Ninth Art - For the Discerning Reader - http://www.ninthart.org
Things To Come: Previews June for comics shipping August 2006
At a glance, they're words that strike dread and fear into the heart of many a comic book reader. Sometimes it's because the creators have decided to end a title, other times it's because the economics of the book are keeping it from continuing. When the former happens, well, there's not much you can do. But for the latter, well... sometimes you can shoulder a little bit of the blame yourself.
The number of comic book readers who won't 'pre-order' (or subscribe, or whatever you want to call it) the titles they buy on a regular basis surprise me. Not only is it a nice guarantee that you'll have a copy of the book waiting for you (well, unless your store isn't so good), but it's also a way for the store manager to better gauge how many copies to order. It's a rough estimate of copies that they know they can sell before having walk-ins or curious browsers buy, meaning that ordering a higher number of a book is less of a gamble and more of a certainty of profit. And, of course, higher numbers of a book being ordered means the greater chance of the book continuing.
Additionally, if there's a book you like and want to see around, you can always talk it up; let people know how much you love it. It might convince other people that they want to read it, and who knows? Your favourite comic might have many good years ahead of it, instead of having a few scant years in which it never found an audience.
In essence, letting you know about the comics I love is what I've been trying to do with this little column for the past two years. But now, alas, it's time for Things to Come's very own final issue extravaganza. As you've no doubt heard, Ninth Art is coming to a close after five years in the trenches, and I've been honoured to be a part of the site. But at the same time... after two years I find myself wondering if people are really listening. Are people seeking out new books? Are they telling their stores that, yes, they want these comics? I have no idea. I hope so. I like to think that some books are getting sales they might not've otherwise.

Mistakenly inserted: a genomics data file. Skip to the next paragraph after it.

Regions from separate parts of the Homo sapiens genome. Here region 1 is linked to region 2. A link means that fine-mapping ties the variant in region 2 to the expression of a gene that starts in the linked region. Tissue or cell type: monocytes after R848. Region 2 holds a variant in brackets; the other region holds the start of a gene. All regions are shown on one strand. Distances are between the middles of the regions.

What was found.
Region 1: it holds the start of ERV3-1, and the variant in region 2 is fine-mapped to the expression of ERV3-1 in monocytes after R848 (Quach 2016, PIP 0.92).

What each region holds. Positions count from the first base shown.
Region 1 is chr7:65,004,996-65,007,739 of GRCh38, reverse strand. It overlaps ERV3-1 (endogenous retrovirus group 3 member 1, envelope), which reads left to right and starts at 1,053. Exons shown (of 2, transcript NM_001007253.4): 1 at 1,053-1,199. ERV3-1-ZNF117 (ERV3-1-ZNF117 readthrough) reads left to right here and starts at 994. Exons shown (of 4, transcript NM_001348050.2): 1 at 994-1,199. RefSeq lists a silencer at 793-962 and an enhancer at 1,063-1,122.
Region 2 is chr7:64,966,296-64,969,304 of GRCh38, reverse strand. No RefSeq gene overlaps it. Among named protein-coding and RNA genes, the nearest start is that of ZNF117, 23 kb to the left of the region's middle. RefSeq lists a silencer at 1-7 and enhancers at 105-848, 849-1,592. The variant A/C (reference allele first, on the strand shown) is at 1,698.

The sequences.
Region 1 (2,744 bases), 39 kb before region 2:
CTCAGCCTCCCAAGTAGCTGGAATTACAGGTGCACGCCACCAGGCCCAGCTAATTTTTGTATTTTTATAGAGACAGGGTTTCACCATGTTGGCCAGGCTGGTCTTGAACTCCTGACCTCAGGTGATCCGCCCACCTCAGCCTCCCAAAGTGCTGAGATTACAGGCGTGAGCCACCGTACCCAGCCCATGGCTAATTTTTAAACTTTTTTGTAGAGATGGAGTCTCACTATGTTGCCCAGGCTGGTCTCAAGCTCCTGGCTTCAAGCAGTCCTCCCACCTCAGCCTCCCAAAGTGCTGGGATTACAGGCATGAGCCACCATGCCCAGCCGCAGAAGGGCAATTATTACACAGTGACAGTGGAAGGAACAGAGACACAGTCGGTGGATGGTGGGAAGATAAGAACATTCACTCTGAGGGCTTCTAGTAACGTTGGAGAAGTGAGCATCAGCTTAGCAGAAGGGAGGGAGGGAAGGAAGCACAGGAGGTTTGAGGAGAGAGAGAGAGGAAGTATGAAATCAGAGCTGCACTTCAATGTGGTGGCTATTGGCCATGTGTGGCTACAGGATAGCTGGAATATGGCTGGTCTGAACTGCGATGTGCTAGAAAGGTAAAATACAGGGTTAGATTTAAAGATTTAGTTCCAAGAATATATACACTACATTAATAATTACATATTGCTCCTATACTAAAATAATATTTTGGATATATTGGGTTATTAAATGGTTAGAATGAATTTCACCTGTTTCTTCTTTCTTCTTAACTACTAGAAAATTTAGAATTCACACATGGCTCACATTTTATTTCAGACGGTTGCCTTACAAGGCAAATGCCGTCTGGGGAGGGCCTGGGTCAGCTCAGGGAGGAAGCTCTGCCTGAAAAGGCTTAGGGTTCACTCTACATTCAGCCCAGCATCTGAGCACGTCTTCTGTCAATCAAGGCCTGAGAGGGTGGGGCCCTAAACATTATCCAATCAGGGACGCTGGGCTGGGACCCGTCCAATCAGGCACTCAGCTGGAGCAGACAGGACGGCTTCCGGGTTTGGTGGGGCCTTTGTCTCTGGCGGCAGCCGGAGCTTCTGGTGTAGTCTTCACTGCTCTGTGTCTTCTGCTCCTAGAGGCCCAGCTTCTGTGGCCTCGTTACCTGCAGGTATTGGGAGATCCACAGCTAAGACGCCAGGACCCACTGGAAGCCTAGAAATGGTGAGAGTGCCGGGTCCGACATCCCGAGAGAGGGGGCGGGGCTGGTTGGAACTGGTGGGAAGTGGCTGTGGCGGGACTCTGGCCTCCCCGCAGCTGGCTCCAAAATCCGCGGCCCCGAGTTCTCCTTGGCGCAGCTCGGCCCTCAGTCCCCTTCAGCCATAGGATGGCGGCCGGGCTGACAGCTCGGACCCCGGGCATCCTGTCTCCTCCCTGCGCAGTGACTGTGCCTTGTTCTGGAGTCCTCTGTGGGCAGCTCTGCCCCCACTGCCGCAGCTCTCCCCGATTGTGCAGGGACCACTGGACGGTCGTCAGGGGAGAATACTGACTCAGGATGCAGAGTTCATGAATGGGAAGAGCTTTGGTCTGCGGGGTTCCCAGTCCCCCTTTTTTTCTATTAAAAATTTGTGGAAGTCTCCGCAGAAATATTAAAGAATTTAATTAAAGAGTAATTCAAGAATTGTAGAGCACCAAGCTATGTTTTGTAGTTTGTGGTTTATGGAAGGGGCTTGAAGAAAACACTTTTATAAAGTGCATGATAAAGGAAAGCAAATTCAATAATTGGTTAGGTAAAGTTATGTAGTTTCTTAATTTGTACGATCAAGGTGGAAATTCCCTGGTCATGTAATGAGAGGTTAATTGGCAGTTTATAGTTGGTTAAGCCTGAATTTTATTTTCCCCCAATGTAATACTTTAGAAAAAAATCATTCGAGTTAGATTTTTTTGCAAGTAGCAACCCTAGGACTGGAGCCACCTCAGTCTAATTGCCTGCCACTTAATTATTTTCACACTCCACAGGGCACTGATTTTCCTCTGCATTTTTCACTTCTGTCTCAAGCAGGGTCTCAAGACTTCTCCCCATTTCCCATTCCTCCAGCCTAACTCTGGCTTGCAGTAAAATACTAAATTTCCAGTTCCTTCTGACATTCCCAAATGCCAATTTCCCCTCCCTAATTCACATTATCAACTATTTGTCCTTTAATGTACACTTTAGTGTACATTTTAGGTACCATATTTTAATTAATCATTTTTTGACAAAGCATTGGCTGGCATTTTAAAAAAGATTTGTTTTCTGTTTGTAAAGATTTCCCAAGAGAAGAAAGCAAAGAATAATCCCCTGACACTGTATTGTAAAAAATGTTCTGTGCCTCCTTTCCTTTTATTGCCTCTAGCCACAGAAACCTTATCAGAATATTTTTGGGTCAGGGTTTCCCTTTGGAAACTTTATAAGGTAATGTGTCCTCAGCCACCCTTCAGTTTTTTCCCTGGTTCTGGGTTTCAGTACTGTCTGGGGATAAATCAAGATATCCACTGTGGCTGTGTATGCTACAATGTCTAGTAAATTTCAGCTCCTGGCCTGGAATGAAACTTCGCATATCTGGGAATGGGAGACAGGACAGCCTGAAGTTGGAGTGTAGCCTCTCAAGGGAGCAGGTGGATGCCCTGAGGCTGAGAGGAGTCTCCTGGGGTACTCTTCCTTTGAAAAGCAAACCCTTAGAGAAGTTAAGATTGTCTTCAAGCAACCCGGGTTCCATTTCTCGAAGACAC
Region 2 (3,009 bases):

None the less, Things to Come is over for now. I've been asked if I'll continue the column elsewhere and my immediate answer is, "Not for now". That's not to say that I wouldn't entertain the thought of writing this elsewhere (so if any publishers are listening, I'll certainly listen to offers) but rather it will be nice to not have to scour the Top Cow section of Previews for at least one month, if you know what I mean. Until then, though, it's not too hard to do this yourself on an individual level. It takes me maybe an hour to read Previews's comic section through, looking for projects that sound interesting. It's a small amount of time for a potentially huge amount of enjoyment that you could get down the line. Give it a try. Check out the advertisements. Scan projects for interesting creator names, or heck, even interesting titles. You might be surprised with what you find.
Until then, though, I do hope you've enjoyed my little column. Big thanks go out to my predecessor, the amazingly talented Chris Ekman, who wrote more than his fair share of Things to Come columns before setting fire to a stack of Previews that was two feet tall, as well as my extremely patient editors and publishers at Ninth Art.
And congratulations, Marvel. You won. I quit before you got rid of your stupid separate solicitation catalogue. Are you happy now? (And if so, could you please take this moment of victory to also back down and return your books back to the main catalogue? You have no idea how many times I've lost that stupid book while writing this column. Drives me crazy, it does...)